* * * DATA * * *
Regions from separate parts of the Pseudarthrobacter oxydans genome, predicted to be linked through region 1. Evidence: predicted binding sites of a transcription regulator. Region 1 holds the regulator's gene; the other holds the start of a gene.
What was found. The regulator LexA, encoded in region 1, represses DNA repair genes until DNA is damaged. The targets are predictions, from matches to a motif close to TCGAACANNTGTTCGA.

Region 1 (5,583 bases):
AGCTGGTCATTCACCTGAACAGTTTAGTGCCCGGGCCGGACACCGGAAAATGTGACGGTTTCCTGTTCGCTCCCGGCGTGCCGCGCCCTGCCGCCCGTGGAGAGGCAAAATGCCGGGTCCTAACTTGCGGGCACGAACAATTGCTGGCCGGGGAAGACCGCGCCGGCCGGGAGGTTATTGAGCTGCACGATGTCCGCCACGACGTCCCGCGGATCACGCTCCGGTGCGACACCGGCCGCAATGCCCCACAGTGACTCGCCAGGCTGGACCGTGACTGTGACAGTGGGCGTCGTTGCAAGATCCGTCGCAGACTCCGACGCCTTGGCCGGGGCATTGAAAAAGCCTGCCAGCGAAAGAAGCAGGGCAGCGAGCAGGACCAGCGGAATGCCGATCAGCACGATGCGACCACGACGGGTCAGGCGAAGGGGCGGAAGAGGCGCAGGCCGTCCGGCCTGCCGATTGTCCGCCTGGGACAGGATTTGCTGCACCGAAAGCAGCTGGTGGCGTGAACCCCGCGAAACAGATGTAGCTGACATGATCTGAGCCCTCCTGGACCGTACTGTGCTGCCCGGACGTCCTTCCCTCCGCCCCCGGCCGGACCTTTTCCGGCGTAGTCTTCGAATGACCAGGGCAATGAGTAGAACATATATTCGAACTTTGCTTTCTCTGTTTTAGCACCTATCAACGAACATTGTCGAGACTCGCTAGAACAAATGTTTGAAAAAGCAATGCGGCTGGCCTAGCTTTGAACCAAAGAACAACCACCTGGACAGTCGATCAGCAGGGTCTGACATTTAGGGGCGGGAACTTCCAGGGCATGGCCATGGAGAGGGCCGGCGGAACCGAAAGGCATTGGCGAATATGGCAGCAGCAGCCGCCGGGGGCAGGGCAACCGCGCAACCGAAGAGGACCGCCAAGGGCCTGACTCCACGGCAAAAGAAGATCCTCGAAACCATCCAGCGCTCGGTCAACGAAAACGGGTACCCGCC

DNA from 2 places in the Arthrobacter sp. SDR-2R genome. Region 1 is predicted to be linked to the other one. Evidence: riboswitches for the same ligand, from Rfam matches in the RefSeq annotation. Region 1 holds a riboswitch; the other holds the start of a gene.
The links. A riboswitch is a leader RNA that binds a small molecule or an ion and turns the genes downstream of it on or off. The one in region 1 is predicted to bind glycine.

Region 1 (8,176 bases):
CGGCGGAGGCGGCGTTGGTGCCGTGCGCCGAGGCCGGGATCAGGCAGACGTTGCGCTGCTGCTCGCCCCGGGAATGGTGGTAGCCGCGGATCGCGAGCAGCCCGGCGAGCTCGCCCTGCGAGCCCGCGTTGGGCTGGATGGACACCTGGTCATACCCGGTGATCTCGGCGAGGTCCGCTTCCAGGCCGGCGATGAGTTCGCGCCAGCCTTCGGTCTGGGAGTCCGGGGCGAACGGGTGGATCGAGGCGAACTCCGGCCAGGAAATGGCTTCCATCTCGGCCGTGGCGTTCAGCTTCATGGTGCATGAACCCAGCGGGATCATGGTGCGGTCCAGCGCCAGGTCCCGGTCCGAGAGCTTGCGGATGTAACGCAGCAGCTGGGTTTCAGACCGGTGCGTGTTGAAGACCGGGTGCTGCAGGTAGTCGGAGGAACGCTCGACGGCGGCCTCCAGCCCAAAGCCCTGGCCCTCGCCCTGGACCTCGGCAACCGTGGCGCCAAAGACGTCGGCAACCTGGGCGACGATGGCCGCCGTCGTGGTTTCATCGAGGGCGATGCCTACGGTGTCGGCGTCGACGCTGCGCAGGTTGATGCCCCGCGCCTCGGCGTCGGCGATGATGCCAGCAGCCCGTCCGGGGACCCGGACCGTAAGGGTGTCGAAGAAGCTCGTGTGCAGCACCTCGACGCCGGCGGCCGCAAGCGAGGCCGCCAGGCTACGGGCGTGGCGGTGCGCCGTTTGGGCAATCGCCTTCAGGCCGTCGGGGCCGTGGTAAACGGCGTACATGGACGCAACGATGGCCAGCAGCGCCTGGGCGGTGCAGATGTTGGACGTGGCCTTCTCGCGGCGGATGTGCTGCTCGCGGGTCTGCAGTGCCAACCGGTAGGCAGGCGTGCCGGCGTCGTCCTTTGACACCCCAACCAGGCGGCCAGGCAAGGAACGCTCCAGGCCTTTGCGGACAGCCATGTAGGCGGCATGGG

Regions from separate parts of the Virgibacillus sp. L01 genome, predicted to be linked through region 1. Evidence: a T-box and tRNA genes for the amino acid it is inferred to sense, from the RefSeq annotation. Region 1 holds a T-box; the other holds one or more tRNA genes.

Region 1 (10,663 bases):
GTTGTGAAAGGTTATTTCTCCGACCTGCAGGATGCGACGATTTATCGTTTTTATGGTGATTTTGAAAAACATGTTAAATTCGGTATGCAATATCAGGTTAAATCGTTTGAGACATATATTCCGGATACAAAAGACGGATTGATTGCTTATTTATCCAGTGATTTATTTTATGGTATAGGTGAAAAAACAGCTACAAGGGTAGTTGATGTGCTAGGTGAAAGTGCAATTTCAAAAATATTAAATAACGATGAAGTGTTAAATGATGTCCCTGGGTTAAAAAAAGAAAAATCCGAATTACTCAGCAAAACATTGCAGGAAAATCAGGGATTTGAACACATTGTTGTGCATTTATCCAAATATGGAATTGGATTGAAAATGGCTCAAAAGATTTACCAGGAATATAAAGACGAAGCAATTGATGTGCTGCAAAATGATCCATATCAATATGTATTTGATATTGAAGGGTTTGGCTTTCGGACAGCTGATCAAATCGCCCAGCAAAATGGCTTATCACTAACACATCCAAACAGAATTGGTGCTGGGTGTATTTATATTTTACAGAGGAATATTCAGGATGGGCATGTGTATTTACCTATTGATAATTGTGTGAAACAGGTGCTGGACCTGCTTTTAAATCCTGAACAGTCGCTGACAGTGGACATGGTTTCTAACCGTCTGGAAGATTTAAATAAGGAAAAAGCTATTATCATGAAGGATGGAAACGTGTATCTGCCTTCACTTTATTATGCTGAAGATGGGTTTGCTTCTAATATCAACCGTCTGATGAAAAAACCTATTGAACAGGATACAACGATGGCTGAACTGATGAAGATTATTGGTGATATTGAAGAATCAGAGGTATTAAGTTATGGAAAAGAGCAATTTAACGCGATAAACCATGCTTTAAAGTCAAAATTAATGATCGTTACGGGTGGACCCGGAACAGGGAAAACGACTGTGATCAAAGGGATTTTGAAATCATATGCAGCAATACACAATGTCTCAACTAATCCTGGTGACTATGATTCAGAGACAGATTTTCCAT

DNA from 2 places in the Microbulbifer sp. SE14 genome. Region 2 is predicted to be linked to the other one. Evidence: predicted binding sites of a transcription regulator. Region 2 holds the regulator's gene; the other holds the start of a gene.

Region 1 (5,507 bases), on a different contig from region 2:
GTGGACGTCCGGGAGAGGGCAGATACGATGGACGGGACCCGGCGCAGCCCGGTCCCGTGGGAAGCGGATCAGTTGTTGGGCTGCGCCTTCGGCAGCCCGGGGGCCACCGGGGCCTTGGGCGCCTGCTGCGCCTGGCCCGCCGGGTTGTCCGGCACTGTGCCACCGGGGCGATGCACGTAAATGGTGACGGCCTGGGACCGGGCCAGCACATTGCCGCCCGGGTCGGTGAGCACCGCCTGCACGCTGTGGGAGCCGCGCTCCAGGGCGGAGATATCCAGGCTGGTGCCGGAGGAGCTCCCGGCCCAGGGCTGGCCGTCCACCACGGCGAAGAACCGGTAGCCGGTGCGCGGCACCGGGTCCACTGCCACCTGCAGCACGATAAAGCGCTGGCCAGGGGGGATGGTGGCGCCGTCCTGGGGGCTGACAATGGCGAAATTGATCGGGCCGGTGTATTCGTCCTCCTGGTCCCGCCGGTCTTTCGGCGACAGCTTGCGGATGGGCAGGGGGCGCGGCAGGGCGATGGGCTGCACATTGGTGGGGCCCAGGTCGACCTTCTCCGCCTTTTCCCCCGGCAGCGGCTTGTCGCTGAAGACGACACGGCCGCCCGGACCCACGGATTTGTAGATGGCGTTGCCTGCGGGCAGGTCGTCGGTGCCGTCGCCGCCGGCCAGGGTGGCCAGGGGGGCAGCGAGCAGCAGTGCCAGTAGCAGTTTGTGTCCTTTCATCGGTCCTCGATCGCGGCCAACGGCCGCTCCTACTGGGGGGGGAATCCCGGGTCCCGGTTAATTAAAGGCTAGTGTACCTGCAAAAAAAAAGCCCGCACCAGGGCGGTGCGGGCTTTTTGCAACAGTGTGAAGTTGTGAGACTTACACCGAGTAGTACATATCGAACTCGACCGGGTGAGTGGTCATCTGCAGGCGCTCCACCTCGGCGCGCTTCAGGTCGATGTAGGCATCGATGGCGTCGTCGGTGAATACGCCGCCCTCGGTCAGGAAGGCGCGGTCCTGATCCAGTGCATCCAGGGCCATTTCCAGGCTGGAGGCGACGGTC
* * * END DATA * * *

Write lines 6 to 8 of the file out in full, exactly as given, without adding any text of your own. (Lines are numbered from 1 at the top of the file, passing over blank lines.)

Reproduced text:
The links. A riboswitch is a leader RNA that binds a small molecule or an ion and turns the genes downstream of it on or off. The one in region 1 is predicted to bind glycine.

Region 1 (8,176 bases):
CGGCGGAGGCGGCGTTGGTGCCGTGCGCCGAGGCCGGGATCAGGCAGACGTTGCGCTGCTGCTCGCCCCGGGAATGGTGGTAGCCGCGGATCGCGAGCAGCCCGGCGAGCTCGCCCTGCGAGCCCGCGTTGGGCTGGATGGACACCTGGTCATACCCGGTGATCTCGGCGAGGTCCGCTTCCAGGCCGGCGATGAGTTCGCGCCAGCCTTCGGTCTGGGAGTCCGGGGCGAACGGGTGGATCGAGGCGAACTCCGGCCAGGAAATGGCTTCCATCTCGGCCGTGGCGTTCAGCTTCATGGTGCATGAACCCAGCGGGATCATGGTGCGGTCCAGCGCCAGGTCCCGGTCCGAGAGCTTGCGGATGTAACGCAGCAGCTGGGTTTCAGACCGGTGCGTGTTGAAGACCGGGTGCTGCAGGTAGTCGGAGGAACGCTCGACGGCGGCCTCCAGCCCAAAGCCCTGGCCCTCGCCCTGGACCTCGGCAACCGTGGCGCCAAAGACGTCGGCAACCTGGGCGACGATGGCCGCCGTCGTGGTTTCATCGAGGGCGATGCCTACGGTGTCGGCGTCGACGCTGCGCAGGTTGATGCCCCGCGCCTCGGCGTCGGCGATGATGCCAGCAGCCCGTCCGGGGACCCGGACCGTAAGGGTGTCGAAGAAGCTCGTGTGCAGCACCTCGACGCCGGCGGCCGCAAGCGAGGCCGCCAGGCTACGGGCGTGGCGGTGCGCCGTTTGGGCAATCGCCTTCAGGCCGTCGGGGCCGTGGTAAACGGCGTACATGGACGCAACGATGGCCAGCAGCGCCTGGGCGGTGCAGATGTTGGACGTGGCCTTCTCGCGGCGGATGTGCTGCTCGCGGGTCTGCAGTGCCAACCGGTAGGCAGGCGTGCCGGCGTCGTCCTTTGACACCCCAACCAGGCGGCCAGGCAAGGAACGCTCCAGGCCTTTGCGGACAGCCATGTAGGCGGCATGGG